President Controls the Big States in 2012 Vote

Former Chamber colleague Michael Davis shared this election follow-up recently:

In the 2012 election, 20 states recorded at least 2.5 million votes for president.  President Obama won 15 states while Governor Mitt Romney won 5 states.
 
Here are the 15 states Obama won (for a total of 276 electoral votes) in order of total ballots cast:  California, Florida, New York, Pennsylvania, Ohio, Illinois, Michigan, Virginia, New Jersey, Massachusetts, Washington, Wisconsin, Minnesota, Maryland and Colorado.
 
Here are the 5 states Romney won (for a total of 90 electoral votes):  Texas, North Carolina, Georgia, Missouri and Indiana.
 

Voting on the Colts and Candidates

Based on a 1-2 start, the Indianapolis Colts are on track to win five games in the 2012 season. As the season kicked off, we asked for your prediction on the number of victories in the post-Peyton Manning era. The most popular answer matches the current pace.

  • 4-5 wins: 47%
  • 6-7 wins: 28%
  • 8 or more wins: 17%
  • 3 or fewer wins: 8%

Of course, the 1-2 should be 2-1 (an 80-yard TD allowed in the final two minutes against Jacksonville was unforgivable). The continued improvement of Andrew Luck, injuries and so many other factors will determine the ultimate outcome.

Our new question returns to politics. Tell us (upper right) what result you most look forward to seeing on November 6.

Revising the Electoral College: Time for a Change?

I, and many others it’s safe to say, are not in the habit of seeing something happen in California and wondering if that might be a good idea for the rest of the country. I’m not going to go that far here either, but at least this California development is worthy of debate.

Governor Jerry Brown has made his state the ninth (I honestly don’t know who the other eight are other than a reference to all being "solidly blue") to strive to change the way the president of the United States is elected. The group, now representing 132 electoral votes, wants to award those electoral votes to the candidate who earns the most votes at the ballot box nationwide.

A couple of law professors have spearheaded the initiative, which apparently has been around for nearly a decade. There is some credence to the fact that a small number of swing states seemingly hold a level of power far exceeding what would be expected. You can put Ohio, Florida, Pennsylvania and a few others (Iowa and New Hampshire at this time of the year) in that mix.

But maybe it’s just the biggest of the big — California, New York, Texas, etc. — complaining because they get little attention during the campaigns. And then there is the Indiana scenario, relatively forgotten based on its late primary date and consistent GOP backing until the spotlight shined brightly in both the spring and fall of 2008.

Does this measure give every state a real voice, as the supporters say? Check out the full story and let us know what you think.

President’s Toughest Repeats in 2012

Remember back three years, if you will, and Indiana’s prominent role in the presidential election. First, there was the Barack Obama-Hillary Clinton primary contest in early May that had the nation’s attention. Then, our early poll closing had many in November watching closely for the start of a trend (that did play out) when Obama defeated Republican opponent John McCain.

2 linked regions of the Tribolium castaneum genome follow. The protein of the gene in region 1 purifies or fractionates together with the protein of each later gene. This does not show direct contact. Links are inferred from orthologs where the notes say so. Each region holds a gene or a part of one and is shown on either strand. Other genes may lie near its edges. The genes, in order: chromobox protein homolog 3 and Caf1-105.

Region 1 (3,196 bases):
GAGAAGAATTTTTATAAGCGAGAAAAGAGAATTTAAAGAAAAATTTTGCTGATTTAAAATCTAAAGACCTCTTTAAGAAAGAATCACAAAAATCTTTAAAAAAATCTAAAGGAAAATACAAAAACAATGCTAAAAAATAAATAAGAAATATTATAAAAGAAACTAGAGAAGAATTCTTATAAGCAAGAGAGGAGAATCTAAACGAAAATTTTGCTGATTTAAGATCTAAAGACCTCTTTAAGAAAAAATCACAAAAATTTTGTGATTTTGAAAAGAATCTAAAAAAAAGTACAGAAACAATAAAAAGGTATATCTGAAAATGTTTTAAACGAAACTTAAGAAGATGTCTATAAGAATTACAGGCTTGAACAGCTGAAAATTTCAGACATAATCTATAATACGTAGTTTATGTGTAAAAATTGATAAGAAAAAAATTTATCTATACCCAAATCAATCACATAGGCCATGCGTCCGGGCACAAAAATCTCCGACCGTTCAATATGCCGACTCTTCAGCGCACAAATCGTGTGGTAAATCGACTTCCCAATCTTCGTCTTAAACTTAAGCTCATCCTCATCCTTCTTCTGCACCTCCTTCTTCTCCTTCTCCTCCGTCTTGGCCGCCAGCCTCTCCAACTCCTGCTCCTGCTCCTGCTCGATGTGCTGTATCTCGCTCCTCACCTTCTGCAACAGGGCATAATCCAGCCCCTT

Obama actually won 365 electoral votes in 2008. It’s certainly too early to tell whether the president wins re-election. Far more certain is, barring a total GOP meltdown, that the 365 total will not be approached. In fact, the National Journal Daily consulted with veteran political strategists from both sides to determine the states "toughest for Obama to hang on to."

Indiana leads the way. Here are a few excerpts from that article:

1. Indiana (11 electoral votes). That the president’s advisers are privately downplaying their chances of recapturing the traditional GOP stronghold—and talking up, instead, his chances in other longer-shot states like Arizona and Georgia—is a clear sign the Hoosier State is looking out of reach.

2. North Carolina (15 electoral votes). The Democratic convention is being held in Charlotte, which should excite the home-state base. But underneath those encouraging indicators are telltale signs that recapturing North Carolina is easier said than done. Obama won the state by a razor-thin, 14,000-vote margin in 2008, thanks to record black and youth turnout. With unemployment at 9.7 percent and the recession disproportionately affecting those groups, it’s hard to foresee that same level of enthusiasm again.

3. Florida (29 electoral votes). The Sunshine State’s 10.7 percent unemployment rate is the nation’s fourth highest. Little has improved economically since the 2010 midterms, when Democrats lost the governor and Senate contests, and saw four Democratic House seats flip to the GOP. For a president who won Florida by just a three-point margin in 2008, that’s not a recipe for success.

4. Ohio (18 electoral votes). Talk to enough Democratic strategists who have worked in the Buckeye State and you’ll inevitably hear anxiety about the president’s standing here. Obama has visited Ohio more than any other battleground state since being elected, but it hasn’t made much of a difference in his poll numbers. Obama’s message that the economy has been turning a corner has been off key with a blue-collar electorate that hasn’t been feeling much of a recovery.

Nevada (6 electoral votes) is also on the list. Honorable mention: Other states that Obama will have to work hard to hang onto include: 6) Virginia (13 electoral votes) ; 7) Pennsylvania (20 electoral votes);   8) Colorado (9 electoral votes) ; 9) New Hampshire (4 electoral votes); 10) Iowa (6 electoral votes).